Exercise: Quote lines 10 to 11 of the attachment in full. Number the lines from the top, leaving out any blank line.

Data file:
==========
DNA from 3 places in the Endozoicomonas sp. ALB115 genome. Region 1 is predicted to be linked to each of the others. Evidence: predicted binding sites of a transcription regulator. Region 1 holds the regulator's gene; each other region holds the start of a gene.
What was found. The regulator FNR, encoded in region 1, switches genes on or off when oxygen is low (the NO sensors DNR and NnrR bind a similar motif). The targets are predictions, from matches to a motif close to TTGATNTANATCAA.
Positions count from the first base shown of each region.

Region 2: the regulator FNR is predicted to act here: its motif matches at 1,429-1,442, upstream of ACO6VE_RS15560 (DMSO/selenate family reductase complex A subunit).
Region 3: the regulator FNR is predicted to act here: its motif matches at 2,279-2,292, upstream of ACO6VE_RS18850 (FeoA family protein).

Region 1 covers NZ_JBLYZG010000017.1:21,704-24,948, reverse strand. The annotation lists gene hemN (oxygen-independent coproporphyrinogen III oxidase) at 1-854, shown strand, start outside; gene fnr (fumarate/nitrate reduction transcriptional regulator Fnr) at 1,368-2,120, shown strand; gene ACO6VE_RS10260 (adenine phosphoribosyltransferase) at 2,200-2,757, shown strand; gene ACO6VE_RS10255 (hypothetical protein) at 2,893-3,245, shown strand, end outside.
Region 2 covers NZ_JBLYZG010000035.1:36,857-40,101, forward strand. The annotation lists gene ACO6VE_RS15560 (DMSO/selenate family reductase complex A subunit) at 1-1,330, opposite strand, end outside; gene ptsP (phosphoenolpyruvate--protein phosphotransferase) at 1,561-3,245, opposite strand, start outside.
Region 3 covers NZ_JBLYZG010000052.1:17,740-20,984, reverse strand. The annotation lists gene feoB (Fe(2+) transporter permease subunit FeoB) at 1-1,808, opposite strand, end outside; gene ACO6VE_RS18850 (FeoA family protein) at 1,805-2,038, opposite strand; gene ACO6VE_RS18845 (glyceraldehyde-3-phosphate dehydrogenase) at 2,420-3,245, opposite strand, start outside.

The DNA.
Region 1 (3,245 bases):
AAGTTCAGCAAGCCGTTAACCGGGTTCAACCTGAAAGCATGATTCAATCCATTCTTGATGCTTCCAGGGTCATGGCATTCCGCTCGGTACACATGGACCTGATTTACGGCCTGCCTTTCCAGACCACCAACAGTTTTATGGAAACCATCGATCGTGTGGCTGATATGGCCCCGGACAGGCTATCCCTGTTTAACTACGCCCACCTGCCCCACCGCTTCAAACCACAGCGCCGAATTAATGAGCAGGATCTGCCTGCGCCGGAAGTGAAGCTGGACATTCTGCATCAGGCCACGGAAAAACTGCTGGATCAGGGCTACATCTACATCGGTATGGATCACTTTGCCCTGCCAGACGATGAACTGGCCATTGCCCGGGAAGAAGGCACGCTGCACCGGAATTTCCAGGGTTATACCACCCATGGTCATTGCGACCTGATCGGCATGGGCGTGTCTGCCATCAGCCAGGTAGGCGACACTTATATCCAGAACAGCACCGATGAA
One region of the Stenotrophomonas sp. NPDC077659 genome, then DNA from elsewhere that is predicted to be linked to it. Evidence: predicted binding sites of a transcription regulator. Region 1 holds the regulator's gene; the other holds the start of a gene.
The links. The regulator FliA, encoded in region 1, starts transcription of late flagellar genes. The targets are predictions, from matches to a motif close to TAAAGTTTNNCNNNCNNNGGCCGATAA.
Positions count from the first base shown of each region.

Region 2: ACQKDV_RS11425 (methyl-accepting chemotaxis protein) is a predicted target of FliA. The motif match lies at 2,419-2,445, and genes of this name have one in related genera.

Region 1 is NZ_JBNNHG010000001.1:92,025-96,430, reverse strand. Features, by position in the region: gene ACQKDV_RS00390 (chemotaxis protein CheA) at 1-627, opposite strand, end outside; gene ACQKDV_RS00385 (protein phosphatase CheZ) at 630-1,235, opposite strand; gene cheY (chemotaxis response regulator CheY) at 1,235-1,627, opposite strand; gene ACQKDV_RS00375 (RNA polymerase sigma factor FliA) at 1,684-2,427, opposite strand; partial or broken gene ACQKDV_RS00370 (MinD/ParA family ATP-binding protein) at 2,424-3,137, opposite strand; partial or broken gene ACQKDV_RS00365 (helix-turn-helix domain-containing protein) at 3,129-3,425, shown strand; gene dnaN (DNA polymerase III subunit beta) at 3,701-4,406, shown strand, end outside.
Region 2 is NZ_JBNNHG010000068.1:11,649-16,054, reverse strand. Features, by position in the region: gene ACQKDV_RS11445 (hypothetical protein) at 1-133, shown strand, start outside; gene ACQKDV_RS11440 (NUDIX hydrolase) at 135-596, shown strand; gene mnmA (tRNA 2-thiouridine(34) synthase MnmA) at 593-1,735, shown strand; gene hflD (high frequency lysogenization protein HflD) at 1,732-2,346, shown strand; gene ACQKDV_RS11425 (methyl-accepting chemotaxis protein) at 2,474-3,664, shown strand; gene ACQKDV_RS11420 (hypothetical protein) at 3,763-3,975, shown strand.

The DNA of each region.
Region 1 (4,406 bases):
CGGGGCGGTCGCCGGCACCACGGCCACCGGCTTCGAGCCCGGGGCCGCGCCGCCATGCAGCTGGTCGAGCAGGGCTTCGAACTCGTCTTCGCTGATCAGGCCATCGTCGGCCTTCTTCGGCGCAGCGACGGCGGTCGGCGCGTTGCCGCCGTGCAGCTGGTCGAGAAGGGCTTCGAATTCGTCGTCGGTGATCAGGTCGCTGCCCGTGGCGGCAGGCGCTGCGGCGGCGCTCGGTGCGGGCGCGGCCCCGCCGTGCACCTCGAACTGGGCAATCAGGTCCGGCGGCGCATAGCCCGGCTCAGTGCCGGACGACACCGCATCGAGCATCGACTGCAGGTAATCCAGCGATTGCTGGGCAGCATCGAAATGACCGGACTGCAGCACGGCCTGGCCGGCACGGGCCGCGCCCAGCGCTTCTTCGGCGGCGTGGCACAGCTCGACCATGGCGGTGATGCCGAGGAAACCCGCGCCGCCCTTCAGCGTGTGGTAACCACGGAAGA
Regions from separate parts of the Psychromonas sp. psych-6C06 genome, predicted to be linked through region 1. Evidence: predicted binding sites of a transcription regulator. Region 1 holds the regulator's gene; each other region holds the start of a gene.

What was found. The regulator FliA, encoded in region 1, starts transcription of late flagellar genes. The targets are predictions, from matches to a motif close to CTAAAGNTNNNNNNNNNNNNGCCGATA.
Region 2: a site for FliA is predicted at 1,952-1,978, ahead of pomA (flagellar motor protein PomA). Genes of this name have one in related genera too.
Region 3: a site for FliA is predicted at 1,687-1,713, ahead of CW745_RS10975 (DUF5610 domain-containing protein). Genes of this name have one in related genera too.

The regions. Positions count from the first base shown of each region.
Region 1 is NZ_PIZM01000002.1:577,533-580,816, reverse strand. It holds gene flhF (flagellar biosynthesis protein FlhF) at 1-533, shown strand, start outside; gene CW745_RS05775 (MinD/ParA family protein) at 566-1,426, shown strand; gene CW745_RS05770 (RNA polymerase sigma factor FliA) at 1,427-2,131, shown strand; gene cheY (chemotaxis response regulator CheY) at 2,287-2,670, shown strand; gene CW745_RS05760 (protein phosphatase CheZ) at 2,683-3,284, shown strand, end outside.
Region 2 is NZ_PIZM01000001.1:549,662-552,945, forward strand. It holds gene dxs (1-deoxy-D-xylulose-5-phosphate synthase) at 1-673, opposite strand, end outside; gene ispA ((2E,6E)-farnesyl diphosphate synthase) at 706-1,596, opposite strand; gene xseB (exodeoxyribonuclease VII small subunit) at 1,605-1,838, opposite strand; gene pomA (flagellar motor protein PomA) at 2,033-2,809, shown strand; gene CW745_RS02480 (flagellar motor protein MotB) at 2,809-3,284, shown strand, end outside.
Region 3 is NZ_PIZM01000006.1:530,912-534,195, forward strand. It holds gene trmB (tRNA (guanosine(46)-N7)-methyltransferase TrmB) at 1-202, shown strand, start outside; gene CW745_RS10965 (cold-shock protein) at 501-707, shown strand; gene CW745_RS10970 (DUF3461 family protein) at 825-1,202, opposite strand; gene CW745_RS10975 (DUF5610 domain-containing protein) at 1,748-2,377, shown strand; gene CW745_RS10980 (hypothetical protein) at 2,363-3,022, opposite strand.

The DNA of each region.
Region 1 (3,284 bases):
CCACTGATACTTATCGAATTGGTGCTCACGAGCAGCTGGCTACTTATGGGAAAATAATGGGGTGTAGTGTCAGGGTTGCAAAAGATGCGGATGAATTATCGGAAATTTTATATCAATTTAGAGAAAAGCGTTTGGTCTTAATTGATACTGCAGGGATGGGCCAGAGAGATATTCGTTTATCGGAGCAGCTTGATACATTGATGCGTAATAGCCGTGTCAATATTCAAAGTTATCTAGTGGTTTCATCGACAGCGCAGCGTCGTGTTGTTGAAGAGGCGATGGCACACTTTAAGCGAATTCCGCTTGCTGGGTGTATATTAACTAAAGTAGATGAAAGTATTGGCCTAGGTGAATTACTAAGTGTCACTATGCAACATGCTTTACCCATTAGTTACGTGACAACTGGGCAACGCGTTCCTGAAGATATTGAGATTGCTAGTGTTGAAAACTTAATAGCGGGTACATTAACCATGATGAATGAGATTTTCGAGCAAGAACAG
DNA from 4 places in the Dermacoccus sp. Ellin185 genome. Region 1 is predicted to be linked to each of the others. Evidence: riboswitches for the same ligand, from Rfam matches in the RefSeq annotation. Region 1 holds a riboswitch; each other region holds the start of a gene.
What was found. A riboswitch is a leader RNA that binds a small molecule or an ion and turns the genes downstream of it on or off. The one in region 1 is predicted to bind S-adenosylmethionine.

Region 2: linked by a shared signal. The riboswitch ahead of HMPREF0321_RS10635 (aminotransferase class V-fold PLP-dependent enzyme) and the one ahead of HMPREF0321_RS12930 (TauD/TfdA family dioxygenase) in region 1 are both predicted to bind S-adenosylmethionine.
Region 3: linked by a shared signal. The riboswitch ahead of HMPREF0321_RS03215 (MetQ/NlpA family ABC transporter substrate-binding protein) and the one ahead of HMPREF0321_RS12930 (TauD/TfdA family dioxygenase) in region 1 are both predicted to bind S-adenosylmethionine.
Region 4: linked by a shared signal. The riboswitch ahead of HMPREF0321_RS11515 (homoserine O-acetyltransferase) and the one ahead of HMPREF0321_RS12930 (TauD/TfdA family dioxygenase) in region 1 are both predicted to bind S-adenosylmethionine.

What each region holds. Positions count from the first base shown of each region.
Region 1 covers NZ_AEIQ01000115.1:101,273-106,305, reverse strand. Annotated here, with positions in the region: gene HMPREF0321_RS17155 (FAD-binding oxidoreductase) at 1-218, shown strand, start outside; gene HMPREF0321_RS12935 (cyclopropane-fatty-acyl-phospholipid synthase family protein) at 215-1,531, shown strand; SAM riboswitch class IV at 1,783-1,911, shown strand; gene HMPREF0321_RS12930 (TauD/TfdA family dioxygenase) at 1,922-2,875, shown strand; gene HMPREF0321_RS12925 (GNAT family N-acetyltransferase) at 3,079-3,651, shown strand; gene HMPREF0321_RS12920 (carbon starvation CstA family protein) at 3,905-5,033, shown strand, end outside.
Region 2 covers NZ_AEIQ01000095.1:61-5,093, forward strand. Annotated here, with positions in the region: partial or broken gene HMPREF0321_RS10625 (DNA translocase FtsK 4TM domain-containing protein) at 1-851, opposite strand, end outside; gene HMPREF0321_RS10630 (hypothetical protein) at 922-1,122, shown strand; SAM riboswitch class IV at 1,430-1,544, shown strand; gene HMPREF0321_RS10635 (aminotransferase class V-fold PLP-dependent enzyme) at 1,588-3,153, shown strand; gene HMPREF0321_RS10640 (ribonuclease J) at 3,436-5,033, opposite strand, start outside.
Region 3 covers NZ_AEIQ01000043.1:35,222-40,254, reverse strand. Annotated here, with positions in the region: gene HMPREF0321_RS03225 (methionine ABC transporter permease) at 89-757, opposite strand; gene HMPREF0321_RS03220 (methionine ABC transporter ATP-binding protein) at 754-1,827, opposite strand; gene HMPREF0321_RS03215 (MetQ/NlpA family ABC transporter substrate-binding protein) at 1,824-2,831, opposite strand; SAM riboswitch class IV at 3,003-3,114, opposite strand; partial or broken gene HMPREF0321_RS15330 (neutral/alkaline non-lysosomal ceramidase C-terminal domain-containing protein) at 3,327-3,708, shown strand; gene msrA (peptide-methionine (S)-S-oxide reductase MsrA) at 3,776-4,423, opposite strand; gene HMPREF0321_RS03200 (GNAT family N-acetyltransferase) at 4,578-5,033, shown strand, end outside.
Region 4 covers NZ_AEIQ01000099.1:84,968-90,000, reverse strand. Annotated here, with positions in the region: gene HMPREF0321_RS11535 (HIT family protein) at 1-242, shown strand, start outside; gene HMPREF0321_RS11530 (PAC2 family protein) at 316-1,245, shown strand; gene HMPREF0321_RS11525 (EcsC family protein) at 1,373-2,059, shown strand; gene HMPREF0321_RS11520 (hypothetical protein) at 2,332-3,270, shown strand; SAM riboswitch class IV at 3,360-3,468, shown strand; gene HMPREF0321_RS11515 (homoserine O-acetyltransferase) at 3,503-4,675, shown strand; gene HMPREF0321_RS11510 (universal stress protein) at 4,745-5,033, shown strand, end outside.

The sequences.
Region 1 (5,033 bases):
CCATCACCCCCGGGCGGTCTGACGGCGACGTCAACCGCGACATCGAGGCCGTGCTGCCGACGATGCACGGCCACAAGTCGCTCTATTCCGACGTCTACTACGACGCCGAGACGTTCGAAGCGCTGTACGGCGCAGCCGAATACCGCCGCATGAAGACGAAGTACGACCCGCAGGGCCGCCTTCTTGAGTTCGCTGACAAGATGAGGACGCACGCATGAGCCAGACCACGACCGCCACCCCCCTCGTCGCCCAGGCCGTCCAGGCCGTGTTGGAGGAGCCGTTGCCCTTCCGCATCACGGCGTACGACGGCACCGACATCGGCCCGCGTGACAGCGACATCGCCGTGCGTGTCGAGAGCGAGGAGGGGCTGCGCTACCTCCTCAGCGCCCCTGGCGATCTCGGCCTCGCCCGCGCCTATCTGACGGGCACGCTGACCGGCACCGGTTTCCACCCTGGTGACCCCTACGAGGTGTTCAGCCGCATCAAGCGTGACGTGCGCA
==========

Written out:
Region 1 (3,245 bases):
AAGTTCAGCAAGCCGTTAACCGGGTTCAACCTGAAAGCATGATTCAATCCATTCTTGATGCTTCCAGGGTCATGGCATTCCGCTCGGTACACATGGACCTGATTTACGGCCTGCCTTTCCAGACCACCAACAGTTTTATGGAAACCATCGATCGTGTGGCTGATATGGCCCCGGACAGGCTATCCCTGTTTAACTACGCCCACCTGCCCCACCGCTTCAAACCACAGCGCCGAATTAATGAGCAGGATCTGCCTGCGCCGGAAGTGAAGCTGGACATTCTGCATCAGGCCACGGAAAAACTGCTGGATCAGGGCTACATCTACATCGGTATGGATCACTTTGCCCTGCCAGACGATGAACTGGCCATTGCCCGGGAAGAAGGCACGCTGCACCGGAATTTCCAGGGTTATACCACCCATGGTCATTGCGACCTGATCGGCATGGGCGTGTCTGCCATCAGCCAGGTAGGCGACACTTATATCCAGAACAGCACCGATGAA